Of us too much beloved. Let us be clear'd
Of being tyrannous, since we so openly
Proceed in justice, which shall have due course,
Even to the guilt or the purgation.
With whom I am accused, I do confess
I loved him as in honour he required,
With such a kind of love as might become
A lady like me, with a love even such,
So and no other, as yourself commanded:
Which not to have done I think had been in me
Both disobedience and ingratitude
To you and toward your friend, whose love had spoke,
Even since it could speak, from an infant, freely
That it was yours. Now, for conspiracy,
I know not how it tastes; though it be dish'd
For me to try how: all I know of it
Is that Camillo was an honest man;
And why he left your court, the gods themselves,
Wotting no more than I, are ignorant.
There is no truth at all i' the oracle:
The sessions shall proceed: this is mere falsehood.
O, think what they have done
And then run mad indeed, stark mad! for all
Thy by-gone fooleries were but spices of it.
That thou betray'dst Polixenes,'twas nothing;
That did but show thee, of a fool, inconstant
And damnable ingrateful: nor was't much,
Thou wouldst have poison'd good Camillo's honour,
To have him kill a king: poor trespasses,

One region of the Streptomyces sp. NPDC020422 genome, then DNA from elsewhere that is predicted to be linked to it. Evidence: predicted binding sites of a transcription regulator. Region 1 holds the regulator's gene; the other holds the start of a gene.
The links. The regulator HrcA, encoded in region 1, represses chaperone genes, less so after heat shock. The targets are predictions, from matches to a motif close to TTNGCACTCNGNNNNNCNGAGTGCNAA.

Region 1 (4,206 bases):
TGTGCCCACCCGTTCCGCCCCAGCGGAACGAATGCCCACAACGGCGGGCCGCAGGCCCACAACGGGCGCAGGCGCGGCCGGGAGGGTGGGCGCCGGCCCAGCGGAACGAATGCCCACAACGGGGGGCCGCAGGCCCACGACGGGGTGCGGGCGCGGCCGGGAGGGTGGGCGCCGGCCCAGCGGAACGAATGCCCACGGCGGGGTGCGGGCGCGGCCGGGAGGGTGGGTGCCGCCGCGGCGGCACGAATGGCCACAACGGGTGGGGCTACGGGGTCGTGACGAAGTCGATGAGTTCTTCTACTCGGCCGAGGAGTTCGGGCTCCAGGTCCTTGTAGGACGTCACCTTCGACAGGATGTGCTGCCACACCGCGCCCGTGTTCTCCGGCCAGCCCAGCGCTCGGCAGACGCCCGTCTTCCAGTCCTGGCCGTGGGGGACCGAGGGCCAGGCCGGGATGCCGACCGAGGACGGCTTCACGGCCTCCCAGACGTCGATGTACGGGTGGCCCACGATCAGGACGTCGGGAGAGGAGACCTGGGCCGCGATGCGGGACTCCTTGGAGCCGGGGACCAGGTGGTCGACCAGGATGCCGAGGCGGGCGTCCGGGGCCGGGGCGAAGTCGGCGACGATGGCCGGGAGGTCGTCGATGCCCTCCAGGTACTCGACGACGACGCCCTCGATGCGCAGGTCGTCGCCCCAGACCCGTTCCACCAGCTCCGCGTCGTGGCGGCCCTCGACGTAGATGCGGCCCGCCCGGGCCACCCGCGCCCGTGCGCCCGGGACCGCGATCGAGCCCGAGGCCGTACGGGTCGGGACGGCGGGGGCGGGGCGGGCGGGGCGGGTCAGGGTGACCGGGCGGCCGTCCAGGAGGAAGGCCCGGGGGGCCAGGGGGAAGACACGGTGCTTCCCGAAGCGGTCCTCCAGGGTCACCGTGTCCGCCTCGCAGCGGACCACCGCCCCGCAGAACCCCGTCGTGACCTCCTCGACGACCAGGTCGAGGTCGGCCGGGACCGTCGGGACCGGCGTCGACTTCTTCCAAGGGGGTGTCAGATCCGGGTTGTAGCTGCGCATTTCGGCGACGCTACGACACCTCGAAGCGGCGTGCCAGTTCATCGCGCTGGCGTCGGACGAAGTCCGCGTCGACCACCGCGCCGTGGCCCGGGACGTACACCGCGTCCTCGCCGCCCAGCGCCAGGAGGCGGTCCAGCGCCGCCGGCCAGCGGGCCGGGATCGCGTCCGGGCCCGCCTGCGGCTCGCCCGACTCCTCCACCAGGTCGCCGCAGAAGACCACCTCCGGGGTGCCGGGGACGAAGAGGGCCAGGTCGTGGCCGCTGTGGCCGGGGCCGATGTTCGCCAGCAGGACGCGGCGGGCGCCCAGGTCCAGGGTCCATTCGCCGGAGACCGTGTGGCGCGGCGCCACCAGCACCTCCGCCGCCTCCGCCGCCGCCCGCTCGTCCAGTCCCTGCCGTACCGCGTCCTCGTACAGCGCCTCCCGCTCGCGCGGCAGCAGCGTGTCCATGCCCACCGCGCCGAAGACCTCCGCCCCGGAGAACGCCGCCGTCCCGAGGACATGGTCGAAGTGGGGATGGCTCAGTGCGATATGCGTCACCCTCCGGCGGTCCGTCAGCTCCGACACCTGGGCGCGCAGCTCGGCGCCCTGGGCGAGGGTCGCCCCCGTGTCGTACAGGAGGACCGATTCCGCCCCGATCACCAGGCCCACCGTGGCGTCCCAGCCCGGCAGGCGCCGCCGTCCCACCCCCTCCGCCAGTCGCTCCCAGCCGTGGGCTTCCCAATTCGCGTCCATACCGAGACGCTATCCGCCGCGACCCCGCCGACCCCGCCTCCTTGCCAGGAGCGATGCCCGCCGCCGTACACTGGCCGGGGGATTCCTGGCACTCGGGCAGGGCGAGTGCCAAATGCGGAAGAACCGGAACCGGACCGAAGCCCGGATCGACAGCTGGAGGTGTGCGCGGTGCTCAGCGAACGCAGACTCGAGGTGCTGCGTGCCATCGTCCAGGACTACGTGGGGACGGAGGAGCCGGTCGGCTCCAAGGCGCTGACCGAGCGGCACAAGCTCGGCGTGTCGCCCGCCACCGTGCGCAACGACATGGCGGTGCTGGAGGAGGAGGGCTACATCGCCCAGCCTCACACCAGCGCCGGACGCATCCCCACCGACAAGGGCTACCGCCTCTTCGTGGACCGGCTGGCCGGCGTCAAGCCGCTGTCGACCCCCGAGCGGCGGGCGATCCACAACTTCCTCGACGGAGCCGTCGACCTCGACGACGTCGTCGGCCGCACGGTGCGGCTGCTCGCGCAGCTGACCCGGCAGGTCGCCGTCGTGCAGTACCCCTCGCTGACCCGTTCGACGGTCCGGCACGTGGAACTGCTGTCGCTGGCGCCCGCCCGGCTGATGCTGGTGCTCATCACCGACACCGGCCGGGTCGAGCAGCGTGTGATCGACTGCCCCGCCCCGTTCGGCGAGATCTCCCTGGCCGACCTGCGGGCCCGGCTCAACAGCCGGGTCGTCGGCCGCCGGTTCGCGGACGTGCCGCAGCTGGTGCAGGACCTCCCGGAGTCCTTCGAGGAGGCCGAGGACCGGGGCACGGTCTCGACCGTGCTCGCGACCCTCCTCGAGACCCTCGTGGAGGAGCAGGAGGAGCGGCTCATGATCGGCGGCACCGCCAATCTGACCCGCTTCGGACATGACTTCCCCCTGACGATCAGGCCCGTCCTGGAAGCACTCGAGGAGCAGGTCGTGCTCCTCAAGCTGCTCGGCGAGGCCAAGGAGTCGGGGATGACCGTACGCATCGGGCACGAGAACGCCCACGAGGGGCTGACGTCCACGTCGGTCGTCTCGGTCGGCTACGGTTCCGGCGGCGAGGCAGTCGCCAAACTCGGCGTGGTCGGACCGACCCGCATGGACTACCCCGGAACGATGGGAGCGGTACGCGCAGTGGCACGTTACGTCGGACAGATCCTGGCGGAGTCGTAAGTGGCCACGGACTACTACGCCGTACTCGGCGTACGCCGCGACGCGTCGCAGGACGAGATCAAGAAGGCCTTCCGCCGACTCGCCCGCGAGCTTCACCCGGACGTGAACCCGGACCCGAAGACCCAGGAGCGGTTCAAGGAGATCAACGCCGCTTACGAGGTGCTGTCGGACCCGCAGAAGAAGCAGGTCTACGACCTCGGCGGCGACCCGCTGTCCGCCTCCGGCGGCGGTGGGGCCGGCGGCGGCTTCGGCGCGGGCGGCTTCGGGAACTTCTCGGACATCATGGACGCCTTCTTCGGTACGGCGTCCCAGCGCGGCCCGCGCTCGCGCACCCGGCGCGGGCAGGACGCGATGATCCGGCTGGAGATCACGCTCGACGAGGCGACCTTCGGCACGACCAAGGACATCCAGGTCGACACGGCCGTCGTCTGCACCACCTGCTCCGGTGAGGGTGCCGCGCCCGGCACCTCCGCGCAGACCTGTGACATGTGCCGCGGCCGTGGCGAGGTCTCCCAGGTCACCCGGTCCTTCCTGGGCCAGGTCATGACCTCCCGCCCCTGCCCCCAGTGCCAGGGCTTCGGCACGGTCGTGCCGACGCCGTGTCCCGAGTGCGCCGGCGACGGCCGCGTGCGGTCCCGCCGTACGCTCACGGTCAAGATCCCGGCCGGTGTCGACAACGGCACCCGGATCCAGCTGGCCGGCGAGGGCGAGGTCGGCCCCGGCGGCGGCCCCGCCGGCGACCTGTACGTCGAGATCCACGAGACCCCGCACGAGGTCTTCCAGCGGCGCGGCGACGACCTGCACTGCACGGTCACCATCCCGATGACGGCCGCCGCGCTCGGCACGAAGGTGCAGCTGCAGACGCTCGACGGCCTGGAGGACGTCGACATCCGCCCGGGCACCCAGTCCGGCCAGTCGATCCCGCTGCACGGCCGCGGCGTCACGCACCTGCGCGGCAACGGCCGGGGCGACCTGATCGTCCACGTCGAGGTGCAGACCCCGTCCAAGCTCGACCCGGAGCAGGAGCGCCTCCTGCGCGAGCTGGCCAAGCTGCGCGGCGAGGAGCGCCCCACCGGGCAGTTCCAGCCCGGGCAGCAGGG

More monstrous standing by: whereof I reckon
The casting forth to crows thy baby-daughter
To be or none or little; though a devil
Would have shed water out of fire ere done't:
Nor is't directly laid to thee, the death
Of the young prince, whose honourable thoughts,
Thoughts high for one so tender, cleft the heart
That could conceive a gross and foolish sire
Blemish'd his gracious dam: this is not, no,
Laid to thy answer: but the last, —O lords,
When I have said, cry 'woe!' the queen, the queen,
The sweet'st, dear'st creature's dead,
and vengeance for't
Not dropp'd down yet.
Your mother was most true to wedlock, prince;
For she did print your royal father off,
Conceiving you: were I but twenty-one,
Your father's image is so hit in you,
His very air, that I should call you brother,
As I did him, and speak of something wildly
By us perform'd before. Most dearly welcome!
And your fair princess, —goddess! —O, alas!
I lost a couple, that 'twixt heaven and earth
Might thus have stood begetting wonder as
You, gracious couple, do: and then I lost—
All mine own folly —the society,
Amity too, of your brave father, whom,
Though bearing misery, I desire my life
Once more to look on him.
But yet, Paulina,
Hermione was not so much wrinkled, nothing
So aged as this seems.
O, not by much!
So much the more our carver’s excellence,
Which lets go by some sixteen years and makes her
As she lived now.
My lord, your sorrow was too sore laid on,
Which sixteen winters cannot blow away,
So many summers dry; scarce any joy
Did ever so long live; no sorrow
But kill'd itself much sooner.
O, peace, Paulina!
Thou shouldst a husband take by my consent,
As I by thine a wife: this is a match,
And made between's by vows. Thou hast found mine;
But how, is to be question'd; for I saw her,
As I thought, dead, and have in vain said many
A prayer upon her grave. I'll not seek far—
For him, I partly know his mind —to find thee
An honourable husband. Come, Camillo
And take her by the hand, whose worth and honesty
Is richly noted and here justified
By us, a pair of kings.